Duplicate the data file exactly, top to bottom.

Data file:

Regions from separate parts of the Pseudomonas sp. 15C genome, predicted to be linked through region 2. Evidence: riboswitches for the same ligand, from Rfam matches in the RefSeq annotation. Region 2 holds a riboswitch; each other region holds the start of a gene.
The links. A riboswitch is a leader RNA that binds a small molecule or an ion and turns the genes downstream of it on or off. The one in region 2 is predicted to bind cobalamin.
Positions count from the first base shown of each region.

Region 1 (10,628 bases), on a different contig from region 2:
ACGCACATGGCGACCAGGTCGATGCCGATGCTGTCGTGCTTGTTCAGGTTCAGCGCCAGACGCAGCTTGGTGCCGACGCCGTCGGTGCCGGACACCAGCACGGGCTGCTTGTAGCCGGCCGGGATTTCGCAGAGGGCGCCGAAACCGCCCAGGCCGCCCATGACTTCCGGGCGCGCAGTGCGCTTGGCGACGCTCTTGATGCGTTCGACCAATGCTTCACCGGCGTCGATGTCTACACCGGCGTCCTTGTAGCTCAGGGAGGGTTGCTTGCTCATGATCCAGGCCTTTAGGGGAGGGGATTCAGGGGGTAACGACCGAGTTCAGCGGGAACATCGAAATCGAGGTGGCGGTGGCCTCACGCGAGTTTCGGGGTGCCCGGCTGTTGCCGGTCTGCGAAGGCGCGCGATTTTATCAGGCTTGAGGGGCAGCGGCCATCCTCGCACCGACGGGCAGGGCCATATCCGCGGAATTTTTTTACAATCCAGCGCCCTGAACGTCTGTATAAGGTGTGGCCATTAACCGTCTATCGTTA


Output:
Regions from separate parts of the Pseudomonas sp. 15C genome, predicted to be linked through region 2. Evidence: riboswitches for the same ligand, from Rfam matches in the RefSeq annotation. Region 2 holds a riboswitch; each other region holds the start of a gene.
The links. A riboswitch is a leader RNA that binds a small molecule or an ion and turns the genes downstream of it on or off. The one in region 2 is predicted to bind cobalamin.
Positions count from the first base shown of each region.

Region 1 (10,628 bases), on a different contig from region 2:
ACGCACATGGCGACCAGGTCGATGCCGATGCTGTCGTGCTTGTTCAGGTTCAGCGCCAGACGCAGCTTGGTGCCGACGCCGTCGGTGCCGGACACCAGCACGGGCTGCTTGTAGCCGGCCGGGATTTCGCAGAGGGCGCCGAAACCGCCCAGGCCGCCCATGACTTCCGGGCGCGCAGTGCGCTTGGCGACGCTCTTGATGCGTTCGACCAATGCTTCACCGGCGTCGATGTCTACACCGGCGTCCTTGTAGCTCAGGGAGGGTTGCTTGCTCATGATCCAGGCCTTTAGGGGAGGGGATTCAGGGGGTAACGACCGAGTTCAGCGGGAACATCGAAATCGAGGTGGCGGTGGCCTCACGCGAGTTTCGGGGTGCCCGGCTGTTGCCGGTCTGCGAAGGCGCGCGATTTTATCAGGCTTGAGGGGCAGCGGCCATCCTCGCACCGACGGGCAGGGCCATATCCGCGGAATTTTTTTACAATCCAGCGCCCTGAACGTCTGTATAAGGTGTGGCCATTAACCGTCTATCGTTA